Hieroglyphics of Horapollo, tr. Alexander Turner Cory, , at sacred-texts.com
When they would symbolise a father, or a man who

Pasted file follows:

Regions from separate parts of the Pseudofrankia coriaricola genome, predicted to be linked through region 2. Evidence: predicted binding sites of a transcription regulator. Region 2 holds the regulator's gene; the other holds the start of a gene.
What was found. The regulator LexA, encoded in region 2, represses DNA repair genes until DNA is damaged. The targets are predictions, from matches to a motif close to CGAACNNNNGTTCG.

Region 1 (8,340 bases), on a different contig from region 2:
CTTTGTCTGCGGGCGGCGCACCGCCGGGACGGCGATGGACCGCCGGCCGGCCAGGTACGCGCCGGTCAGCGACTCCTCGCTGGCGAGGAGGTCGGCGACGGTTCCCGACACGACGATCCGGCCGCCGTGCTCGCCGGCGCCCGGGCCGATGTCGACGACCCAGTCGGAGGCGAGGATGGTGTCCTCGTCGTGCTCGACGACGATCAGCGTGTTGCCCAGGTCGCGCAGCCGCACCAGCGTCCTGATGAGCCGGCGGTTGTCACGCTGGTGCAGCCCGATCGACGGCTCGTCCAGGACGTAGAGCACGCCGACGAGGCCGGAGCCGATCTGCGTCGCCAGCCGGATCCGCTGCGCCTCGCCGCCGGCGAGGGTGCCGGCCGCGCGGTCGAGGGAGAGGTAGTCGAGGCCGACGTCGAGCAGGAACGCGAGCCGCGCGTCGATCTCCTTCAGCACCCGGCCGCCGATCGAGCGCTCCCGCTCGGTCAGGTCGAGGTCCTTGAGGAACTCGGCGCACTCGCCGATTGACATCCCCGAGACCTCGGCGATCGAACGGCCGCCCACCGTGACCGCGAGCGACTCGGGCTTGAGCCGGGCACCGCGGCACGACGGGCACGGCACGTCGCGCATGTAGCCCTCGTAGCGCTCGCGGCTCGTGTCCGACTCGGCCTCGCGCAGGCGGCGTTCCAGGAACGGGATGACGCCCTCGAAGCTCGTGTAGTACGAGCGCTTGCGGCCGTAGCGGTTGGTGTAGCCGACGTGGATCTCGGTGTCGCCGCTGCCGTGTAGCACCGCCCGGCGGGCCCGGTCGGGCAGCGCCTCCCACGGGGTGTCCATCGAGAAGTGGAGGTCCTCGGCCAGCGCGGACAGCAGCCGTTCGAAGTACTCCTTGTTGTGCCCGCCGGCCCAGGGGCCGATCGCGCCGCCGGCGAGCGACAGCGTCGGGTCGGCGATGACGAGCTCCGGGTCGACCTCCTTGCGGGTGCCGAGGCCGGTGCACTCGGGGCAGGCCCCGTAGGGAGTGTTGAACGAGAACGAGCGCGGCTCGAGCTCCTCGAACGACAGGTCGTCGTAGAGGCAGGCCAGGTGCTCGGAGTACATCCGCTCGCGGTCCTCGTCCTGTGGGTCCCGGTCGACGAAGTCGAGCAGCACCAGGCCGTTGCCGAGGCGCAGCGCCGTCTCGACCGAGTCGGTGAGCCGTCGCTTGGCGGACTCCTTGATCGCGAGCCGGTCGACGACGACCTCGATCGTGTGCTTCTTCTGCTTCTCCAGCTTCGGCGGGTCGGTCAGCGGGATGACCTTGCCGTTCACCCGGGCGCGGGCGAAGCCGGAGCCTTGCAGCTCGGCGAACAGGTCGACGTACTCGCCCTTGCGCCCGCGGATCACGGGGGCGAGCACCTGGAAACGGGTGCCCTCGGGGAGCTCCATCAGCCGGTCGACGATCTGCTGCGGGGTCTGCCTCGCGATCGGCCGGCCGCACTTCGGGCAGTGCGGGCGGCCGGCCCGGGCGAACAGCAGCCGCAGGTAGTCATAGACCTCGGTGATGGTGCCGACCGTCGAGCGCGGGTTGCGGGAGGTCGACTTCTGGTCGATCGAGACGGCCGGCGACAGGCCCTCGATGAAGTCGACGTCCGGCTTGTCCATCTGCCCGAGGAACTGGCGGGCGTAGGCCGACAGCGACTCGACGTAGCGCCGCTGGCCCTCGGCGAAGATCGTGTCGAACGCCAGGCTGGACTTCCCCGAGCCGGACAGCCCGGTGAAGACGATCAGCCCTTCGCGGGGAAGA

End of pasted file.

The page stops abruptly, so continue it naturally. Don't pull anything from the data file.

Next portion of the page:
does not provide for himself, but is provided for by his domestics, they depict A PINNA AND A CRAYFISH; for this crayfish remains adhering to the flesh of the pinna, and is called pinnophylax (protector of the pinna), and acts agreeably with its name. For the pinna when hungry always opens her shell, and when, whilst she lies gaping, any little fish comes within it, the pinnophylax pinches the pinna with its claw, which when the pinna perceives, she closes her shell, and thus catches the little fish.